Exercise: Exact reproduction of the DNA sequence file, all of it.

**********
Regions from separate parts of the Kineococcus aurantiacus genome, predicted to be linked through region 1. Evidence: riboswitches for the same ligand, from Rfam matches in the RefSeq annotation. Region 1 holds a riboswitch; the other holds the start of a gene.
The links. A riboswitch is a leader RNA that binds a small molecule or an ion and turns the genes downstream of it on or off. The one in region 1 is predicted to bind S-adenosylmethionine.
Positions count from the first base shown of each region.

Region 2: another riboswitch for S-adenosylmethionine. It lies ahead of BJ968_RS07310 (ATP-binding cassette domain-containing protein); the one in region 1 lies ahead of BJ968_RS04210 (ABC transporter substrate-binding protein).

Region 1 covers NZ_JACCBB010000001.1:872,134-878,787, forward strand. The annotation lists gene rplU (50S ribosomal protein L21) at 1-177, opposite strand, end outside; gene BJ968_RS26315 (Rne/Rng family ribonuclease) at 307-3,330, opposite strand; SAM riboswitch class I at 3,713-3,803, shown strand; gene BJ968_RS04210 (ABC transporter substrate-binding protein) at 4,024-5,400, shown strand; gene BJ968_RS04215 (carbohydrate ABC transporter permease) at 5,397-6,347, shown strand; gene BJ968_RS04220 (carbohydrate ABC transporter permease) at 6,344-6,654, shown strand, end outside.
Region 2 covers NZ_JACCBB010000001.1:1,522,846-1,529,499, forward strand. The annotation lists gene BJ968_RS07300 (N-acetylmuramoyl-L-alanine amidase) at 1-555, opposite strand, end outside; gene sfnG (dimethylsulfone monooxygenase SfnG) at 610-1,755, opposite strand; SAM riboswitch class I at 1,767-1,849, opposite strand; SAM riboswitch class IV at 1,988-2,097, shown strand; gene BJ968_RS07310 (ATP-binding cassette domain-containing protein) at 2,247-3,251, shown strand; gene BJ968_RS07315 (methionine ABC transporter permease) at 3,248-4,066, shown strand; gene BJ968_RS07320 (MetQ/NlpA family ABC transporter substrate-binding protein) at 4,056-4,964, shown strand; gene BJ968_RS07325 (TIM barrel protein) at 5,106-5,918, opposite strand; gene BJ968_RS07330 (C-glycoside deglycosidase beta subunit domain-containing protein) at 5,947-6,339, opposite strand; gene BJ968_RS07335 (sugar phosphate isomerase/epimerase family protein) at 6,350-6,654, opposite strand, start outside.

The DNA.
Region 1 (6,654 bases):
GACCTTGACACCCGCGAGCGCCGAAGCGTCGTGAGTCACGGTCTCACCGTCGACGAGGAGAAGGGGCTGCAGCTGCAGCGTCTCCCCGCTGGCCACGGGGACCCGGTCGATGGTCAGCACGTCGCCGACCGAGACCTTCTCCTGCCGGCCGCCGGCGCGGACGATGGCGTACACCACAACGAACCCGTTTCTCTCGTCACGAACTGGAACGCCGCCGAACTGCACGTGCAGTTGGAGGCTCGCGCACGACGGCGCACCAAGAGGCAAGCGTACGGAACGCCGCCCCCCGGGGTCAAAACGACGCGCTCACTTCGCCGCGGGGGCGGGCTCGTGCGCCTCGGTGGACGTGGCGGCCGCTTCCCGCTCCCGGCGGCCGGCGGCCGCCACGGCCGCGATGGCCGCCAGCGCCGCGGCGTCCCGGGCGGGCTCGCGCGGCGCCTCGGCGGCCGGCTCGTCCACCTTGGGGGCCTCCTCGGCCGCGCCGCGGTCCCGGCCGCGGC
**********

Regions from separate parts of the Kineococcus aurantiacus genome, predicted to be linked through region 1. Evidence: riboswitches for the same ligand, from Rfam matches in the RefSeq annotation. Region 1 holds a riboswitch; the other holds the start of a gene.
The links. A riboswitch is a leader RNA that binds a small molecule or an ion and turns the genes downstream of it on or off. The one in region 1 is predicted to bind S-adenosylmethionine.
Positions count from the first base shown of each region.

Region 2: another riboswitch for S-adenosylmethionine. It lies ahead of BJ968_RS07310 (ATP-binding cassette domain-containing protein); the one in region 1 lies ahead of BJ968_RS04210 (ABC transporter substrate-binding protein).

Region 1 covers NZ_JACCBB010000001.1:872,134-878,787, forward strand. The annotation lists gene rplU (50S ribosomal protein L21) at 1-177, opposite strand, end outside; gene BJ968_RS26315 (Rne/Rng family ribonuclease) at 307-3,330, opposite strand; SAM riboswitch class I at 3,713-3,803, shown strand; gene BJ968_RS04210 (ABC transporter substrate-binding protein) at 4,024-5,400, shown strand; gene BJ968_RS04215 (carbohydrate ABC transporter permease) at 5,397-6,347, shown strand; gene BJ968_RS04220 (carbohydrate ABC transporter permease) at 6,344-6,654, shown strand, end outside.
Region 2 covers NZ_JACCBB010000001.1:1,522,846-1,529,499, forward strand. The annotation lists gene BJ968_RS07300 (N-acetylmuramoyl-L-alanine amidase) at 1-555, opposite strand, end outside; gene sfnG (dimethylsulfone monooxygenase SfnG) at 610-1,755, opposite strand; SAM riboswitch class I at 1,767-1,849, opposite strand; SAM riboswitch class IV at 1,988-2,097, shown strand; gene BJ968_RS07310 (ATP-binding cassette domain-containing protein) at 2,247-3,251, shown strand; gene BJ968_RS07315 (methionine ABC transporter permease) at 3,248-4,066, shown strand; gene BJ968_RS07320 (MetQ/NlpA family ABC transporter substrate-binding protein) at 4,056-4,964, shown strand; gene BJ968_RS07325 (TIM barrel protein) at 5,106-5,918, opposite strand; gene BJ968_RS07330 (C-glycoside deglycosidase beta subunit domain-containing protein) at 5,947-6,339, opposite strand; gene BJ968_RS07335 (sugar phosphate isomerase/epimerase family protein) at 6,350-6,654, opposite strand, start outside.

The DNA.
Region 1 (6,654 bases):
GACCTTGACACCCGCGAGCGCCGAAGCGTCGTGAGTCACGGTCTCACCGTCGACGAGGAGAAGGGGCTGCAGCTGCAGCGTCTCCCCGCTGGCCACGGGGACCCGGTCGATGGTCAGCACGTCGCCGACCGAGACCTTCTCCTGCCGGCCGCCGGCGCGGACGATGGCGTACACCACAACGAACCCGTTTCTCTCGTCACGAACTGGAACGCCGCCGAACTGCACGTGCAGTTGGAGGCTCGCGCACGACGGCGCACCAAGAGGCAAGCGTACGGAACGCCGCCCCCCGGGGTCAAAACGACGCGCTCACTTCGCCGCGGGGGCGGGCTCGTGCGCCTCGGTGGACGTGGCGGCCGCTTCCCGCTCCCGGCGGCCGGCGGCCGCCACGGCCGCGATGGCCGCCAGCGCCGCGGCGTCCCGGGCGGGCTCGCGCGGCGCCTCGGCGGCCGGCTCGTCCACCTTGGGGGCCTCCTCGGCCGCGCCGCGGTCCCGGCCGCGGC